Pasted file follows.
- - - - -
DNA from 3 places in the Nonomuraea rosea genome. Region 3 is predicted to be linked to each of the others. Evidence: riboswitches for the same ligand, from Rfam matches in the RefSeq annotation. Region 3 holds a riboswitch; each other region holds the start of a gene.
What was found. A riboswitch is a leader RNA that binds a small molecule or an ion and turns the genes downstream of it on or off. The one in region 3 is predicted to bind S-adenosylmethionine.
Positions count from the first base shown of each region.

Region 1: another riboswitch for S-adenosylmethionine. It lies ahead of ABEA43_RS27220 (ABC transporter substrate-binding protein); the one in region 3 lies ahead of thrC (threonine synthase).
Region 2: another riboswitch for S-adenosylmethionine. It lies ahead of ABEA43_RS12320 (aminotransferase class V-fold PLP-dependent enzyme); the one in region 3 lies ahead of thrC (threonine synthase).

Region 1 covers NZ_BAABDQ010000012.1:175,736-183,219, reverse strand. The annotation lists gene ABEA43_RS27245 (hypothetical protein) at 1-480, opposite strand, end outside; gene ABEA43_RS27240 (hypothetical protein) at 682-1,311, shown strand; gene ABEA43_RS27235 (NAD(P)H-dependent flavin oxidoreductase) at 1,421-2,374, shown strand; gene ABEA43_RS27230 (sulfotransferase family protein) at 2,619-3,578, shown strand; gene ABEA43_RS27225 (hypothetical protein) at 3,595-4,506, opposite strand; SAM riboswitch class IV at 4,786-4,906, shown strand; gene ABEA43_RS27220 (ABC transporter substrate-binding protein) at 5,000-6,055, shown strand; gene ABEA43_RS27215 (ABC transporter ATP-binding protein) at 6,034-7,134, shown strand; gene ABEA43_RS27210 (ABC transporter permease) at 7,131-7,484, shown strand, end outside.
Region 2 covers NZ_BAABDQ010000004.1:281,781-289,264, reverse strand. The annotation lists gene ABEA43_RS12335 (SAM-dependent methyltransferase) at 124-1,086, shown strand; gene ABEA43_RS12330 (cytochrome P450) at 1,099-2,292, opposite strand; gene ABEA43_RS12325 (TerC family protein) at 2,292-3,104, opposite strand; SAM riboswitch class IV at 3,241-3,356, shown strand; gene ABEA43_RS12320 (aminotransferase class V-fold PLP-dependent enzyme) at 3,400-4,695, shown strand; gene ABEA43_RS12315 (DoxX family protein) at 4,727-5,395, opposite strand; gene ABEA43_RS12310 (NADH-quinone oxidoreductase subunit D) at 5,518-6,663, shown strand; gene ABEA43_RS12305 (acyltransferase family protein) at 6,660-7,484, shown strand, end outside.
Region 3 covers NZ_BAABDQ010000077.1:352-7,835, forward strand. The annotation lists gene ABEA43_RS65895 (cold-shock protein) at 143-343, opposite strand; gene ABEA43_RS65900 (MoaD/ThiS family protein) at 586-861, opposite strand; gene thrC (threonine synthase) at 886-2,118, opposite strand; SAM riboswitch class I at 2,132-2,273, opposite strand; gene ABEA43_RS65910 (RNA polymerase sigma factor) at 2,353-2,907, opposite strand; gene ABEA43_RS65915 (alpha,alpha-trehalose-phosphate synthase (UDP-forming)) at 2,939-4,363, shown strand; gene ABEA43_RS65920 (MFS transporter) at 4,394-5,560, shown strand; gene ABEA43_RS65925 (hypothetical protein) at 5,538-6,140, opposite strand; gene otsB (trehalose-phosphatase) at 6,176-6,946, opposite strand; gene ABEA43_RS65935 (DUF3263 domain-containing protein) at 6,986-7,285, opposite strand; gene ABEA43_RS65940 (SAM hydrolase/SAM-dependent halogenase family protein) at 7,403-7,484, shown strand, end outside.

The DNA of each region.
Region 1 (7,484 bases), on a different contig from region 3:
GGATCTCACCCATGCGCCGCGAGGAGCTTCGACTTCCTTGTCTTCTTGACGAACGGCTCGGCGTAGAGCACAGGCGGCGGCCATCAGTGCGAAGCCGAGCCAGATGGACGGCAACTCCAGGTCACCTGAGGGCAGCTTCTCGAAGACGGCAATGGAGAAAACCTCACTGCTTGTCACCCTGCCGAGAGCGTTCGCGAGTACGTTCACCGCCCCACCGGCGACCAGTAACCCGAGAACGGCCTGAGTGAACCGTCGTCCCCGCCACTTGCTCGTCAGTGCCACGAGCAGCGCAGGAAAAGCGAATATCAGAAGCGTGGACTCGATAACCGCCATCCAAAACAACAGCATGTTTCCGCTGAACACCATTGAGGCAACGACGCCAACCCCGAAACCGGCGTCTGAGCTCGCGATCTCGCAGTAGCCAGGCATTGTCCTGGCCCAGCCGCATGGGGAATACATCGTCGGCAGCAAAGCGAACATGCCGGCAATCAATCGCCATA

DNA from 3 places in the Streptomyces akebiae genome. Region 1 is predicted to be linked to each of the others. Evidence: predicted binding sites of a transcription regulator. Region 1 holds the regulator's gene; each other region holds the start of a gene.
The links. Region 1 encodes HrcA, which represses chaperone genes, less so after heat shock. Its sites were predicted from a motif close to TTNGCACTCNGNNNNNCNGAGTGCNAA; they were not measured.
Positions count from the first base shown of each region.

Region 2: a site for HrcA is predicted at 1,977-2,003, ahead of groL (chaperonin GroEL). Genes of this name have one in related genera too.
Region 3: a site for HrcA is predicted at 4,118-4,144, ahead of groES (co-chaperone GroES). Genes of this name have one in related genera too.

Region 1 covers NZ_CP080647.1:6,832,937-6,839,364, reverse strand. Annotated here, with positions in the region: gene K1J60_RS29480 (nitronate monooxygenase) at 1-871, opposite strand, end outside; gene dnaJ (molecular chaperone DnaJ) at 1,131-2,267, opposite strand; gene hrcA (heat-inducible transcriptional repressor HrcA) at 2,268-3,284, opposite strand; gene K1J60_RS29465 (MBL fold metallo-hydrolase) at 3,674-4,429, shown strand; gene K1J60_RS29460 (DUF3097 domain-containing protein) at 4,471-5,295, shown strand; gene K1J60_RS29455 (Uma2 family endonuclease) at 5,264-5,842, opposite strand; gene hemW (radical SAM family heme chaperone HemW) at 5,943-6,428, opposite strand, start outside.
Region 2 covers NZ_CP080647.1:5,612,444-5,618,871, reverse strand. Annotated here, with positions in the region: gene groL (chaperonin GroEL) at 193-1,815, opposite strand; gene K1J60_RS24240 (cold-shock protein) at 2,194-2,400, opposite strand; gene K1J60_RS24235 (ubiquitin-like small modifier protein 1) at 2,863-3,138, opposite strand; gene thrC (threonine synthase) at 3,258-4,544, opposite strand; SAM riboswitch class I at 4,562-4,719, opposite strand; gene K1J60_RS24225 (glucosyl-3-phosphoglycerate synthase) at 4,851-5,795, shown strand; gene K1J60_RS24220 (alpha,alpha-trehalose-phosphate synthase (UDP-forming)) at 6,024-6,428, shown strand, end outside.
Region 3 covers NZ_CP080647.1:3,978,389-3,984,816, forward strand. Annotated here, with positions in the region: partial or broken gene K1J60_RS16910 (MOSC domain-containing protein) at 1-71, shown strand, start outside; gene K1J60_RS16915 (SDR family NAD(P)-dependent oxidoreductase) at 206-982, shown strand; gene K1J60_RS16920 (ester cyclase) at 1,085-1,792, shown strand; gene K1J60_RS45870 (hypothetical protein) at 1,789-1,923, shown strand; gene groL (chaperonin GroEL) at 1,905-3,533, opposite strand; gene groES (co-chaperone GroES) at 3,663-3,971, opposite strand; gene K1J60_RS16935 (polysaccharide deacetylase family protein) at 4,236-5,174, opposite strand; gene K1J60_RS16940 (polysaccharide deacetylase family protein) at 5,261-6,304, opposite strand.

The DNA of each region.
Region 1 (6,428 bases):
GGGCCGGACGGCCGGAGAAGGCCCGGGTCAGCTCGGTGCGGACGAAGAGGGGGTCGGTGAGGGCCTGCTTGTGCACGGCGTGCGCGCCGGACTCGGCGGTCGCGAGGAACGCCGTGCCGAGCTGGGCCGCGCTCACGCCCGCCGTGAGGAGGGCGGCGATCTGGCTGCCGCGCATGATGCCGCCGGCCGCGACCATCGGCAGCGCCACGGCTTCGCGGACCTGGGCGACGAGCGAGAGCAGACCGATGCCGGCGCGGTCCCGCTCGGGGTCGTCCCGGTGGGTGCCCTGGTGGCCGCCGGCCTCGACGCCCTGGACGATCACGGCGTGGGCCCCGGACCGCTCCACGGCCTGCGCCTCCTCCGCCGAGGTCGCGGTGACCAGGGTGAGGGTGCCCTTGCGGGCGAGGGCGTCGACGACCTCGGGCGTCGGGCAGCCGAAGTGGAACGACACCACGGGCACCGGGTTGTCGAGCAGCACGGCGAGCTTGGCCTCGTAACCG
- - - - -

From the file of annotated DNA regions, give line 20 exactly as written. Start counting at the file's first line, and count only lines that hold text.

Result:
The DNA of each region.